I am trying to generate some PATH-like directory list, using simple bash- and UNIX commands. I think this one here gives me the output I like to use:

$ find /usr/local -type d -exec dirname \{\} \; | sort -u | tr '\n' ':'

However, when I try to use this expression using command substitution (e.g. for assigning to a variable), it breaks:

$ echo $(find /usr/local -type d -exec dirname \{\} \; | sort -u | tr '\n' ':' )
/usr /usr/local /usr/local/lib /usr/local/lib/python2.6 /usr/local/lib/site_ruby /usr/local/lib/site_ruby/1.8 /usr/local/lib/xemacs /usr/local/share /usr/local/share/emacs /usr/local/share/emacs/23.2 /usr/local/share/sgml /usr/local/share/xml /usr/local/share/zsh

Any ideas what I am doing wrong, or how I can achieve my goal differently?

  • 1
    Cannot reproduce, neither in bash nor zsh. Both produce the same output for me. – slhck Jul 30 '12 at 14:31
  • Hm, I am using Bash 4.1.5 on Debian Squeeze. Maybe there's some shopt which triggers this? – Arne Jul 30 '12 at 14:53
  • I'm on 4.2.24 with Ubuntu. Have you set any custom options in one of your startup scripts? – slhck Jul 30 '12 at 15:00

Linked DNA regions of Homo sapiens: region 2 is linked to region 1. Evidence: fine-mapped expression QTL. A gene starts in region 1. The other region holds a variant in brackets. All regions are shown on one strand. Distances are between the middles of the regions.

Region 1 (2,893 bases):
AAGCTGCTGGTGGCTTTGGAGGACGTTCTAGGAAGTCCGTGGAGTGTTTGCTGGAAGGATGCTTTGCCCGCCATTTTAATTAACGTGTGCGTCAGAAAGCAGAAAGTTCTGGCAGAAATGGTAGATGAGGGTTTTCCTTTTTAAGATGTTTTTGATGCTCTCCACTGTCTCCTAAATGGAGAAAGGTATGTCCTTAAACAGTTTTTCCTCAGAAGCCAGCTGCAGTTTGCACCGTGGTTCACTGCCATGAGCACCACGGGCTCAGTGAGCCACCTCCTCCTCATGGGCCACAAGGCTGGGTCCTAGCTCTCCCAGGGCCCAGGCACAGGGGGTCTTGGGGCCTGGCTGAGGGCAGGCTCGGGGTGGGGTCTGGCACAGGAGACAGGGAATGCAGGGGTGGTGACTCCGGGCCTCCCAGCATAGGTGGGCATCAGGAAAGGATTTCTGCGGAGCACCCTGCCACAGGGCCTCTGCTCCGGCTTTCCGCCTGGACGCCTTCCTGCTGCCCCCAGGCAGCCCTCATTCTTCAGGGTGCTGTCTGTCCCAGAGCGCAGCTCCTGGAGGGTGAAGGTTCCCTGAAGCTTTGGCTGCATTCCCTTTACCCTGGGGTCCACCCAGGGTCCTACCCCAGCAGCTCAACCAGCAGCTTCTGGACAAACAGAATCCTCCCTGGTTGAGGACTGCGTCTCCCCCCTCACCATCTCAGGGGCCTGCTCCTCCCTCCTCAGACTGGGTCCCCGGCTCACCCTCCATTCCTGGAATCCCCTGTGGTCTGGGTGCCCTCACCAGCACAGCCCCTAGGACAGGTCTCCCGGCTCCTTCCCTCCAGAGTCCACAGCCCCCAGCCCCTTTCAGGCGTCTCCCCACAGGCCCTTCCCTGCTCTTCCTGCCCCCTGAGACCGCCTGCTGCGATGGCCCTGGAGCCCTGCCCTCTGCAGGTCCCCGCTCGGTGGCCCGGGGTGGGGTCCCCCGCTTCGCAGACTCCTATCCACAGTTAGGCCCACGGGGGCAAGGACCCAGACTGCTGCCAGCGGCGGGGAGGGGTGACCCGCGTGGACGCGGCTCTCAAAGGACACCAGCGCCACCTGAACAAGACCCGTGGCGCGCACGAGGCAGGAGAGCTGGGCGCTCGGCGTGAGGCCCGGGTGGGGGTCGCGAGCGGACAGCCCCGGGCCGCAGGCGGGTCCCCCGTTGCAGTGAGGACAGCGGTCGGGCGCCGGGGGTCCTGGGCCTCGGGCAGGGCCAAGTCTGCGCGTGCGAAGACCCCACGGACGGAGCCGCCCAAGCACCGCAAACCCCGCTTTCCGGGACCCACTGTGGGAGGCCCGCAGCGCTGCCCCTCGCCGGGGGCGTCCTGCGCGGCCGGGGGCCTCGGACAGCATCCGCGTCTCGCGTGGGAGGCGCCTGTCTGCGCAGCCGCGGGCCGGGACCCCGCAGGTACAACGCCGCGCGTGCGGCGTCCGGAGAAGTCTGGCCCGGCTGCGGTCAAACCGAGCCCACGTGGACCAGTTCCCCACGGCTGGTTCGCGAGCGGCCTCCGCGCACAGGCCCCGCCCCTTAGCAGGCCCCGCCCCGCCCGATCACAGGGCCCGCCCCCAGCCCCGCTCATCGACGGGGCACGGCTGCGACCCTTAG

• Funny enough this happens for me only in interactive shells. When I put this in a script, it works :-/ – Arne Jul 31 '12 at 7:19
  • Interesting. Found any differences in your bashrc or bash_profile that could influence the behavior? – slhck Jul 31 '12 at 7:21

Check the contents of the environment variable IFS, the field separator. It is not used in the find form, but in the echo $(find) form.

export IFS="-"
echo $(...)


export IFS=:
echo $(echo asdf:asdf:asdf)
> asdf asdf asdf

export IFS=;
echo $(echo asdf:asdf:asdf)
> asdf:asdf:asdf

export IFS=:
unset IFS
echo $(echo asdf:asdf:asdf)
> asdf:asdf:asdf

Your Answer

By clicking “Post Your Answer”, you agree to our terms of service, privacy policy and cookie policy

Not the answer you're looking for? Browse other questions tagged or ask your own question.